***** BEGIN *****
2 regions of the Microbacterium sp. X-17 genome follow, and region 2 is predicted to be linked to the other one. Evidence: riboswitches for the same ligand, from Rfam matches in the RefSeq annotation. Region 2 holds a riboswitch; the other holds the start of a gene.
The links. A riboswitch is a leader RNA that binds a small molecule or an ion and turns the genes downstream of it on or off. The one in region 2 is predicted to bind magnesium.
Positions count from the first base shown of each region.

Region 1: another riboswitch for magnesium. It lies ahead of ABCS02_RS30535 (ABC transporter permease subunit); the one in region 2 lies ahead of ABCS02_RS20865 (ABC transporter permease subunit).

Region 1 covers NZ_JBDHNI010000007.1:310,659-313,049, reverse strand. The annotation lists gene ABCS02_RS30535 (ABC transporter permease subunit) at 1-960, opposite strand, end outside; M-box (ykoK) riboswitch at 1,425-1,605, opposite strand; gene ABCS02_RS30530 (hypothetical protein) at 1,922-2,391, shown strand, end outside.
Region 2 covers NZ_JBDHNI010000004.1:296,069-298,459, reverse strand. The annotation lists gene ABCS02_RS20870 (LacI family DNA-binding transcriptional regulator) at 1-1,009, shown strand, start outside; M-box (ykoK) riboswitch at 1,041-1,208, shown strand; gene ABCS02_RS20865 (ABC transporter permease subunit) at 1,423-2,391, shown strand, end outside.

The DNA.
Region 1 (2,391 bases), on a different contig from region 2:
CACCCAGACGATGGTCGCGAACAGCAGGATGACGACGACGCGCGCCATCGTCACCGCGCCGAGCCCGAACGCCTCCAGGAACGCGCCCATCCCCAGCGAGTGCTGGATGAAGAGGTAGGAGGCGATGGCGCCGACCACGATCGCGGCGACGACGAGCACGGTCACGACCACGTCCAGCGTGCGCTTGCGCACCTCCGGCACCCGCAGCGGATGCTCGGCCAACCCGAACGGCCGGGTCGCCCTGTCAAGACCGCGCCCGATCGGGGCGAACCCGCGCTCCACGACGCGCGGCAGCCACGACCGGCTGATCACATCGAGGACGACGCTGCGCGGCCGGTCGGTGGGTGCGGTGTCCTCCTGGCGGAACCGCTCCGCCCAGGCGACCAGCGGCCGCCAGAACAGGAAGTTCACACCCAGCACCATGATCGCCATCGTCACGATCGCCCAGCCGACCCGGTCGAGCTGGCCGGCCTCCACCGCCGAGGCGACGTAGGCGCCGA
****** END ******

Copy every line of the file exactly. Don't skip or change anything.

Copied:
2 regions of the Microbacterium sp. X-17 genome follow, and region 2 is predicted to be linked to the other one. Evidence: riboswitches for the same ligand, from Rfam matches in the RefSeq annotation. Region 2 holds a riboswitch; the other holds the start of a gene.
The links. A riboswitch is a leader RNA that binds a small molecule or an ion and turns the genes downstream of it on or off. The one in region 2 is predicted to bind magnesium.
Positions count from the first base shown of each region.

Region 1: another riboswitch for magnesium. It lies ahead of ABCS02_RS30535 (ABC transporter permease subunit); the one in region 2 lies ahead of ABCS02_RS20865 (ABC transporter permease subunit).

Region 1 covers NZ_JBDHNI010000007.1:310,659-313,049, reverse strand. The annotation lists gene ABCS02_RS30535 (ABC transporter permease subunit) at 1-960, opposite strand, end outside; M-box (ykoK) riboswitch at 1,425-1,605, opposite strand; gene ABCS02_RS30530 (hypothetical protein) at 1,922-2,391, shown strand, end outside.
Region 2 covers NZ_JBDHNI010000004.1:296,069-298,459, reverse strand. The annotation lists gene ABCS02_RS20870 (LacI family DNA-binding transcriptional regulator) at 1-1,009, shown strand, start outside; M-box (ykoK) riboswitch at 1,041-1,208, shown strand; gene ABCS02_RS20865 (ABC transporter permease subunit) at 1,423-2,391, shown strand, end outside.

The DNA.
Region 1 (2,391 bases), on a different contig from region 2:
CACCCAGACGATGGTCGCGAACAGCAGGATGACGACGACGCGCGCCATCGTCACCGCGCCGAGCCCGAACGCCTCCAGGAACGCGCCCATCCCCAGCGAGTGCTGGATGAAGAGGTAGGAGGCGATGGCGCCGACCACGATCGCGGCGACGACGAGCACGGTCACGACCACGTCCAGCGTGCGCTTGCGCACCTCCGGCACCCGCAGCGGATGCTCGGCCAACCCGAACGGCCGGGTCGCCCTGTCAAGACCGCGCCCGATCGGGGCGAACCCGCGCTCCACGACGCGCGGCAGCCACGACCGGCTGATCACATCGAGGACGACGCTGCGCGGCCGGTCGGTGGGTGCGGTGTCCTCCTGGCGGAACCGCTCCGCCCAGGCGACCAGCGGCCGCCAGAACAGGAAGTTCACACCCAGCACCATGATCGCCATCGTCACGATCGCCCAGCCGACCCGGTCGAGCTGGCCGGCCTCCACCGCCGAGGCGACGTAGGCGCCGA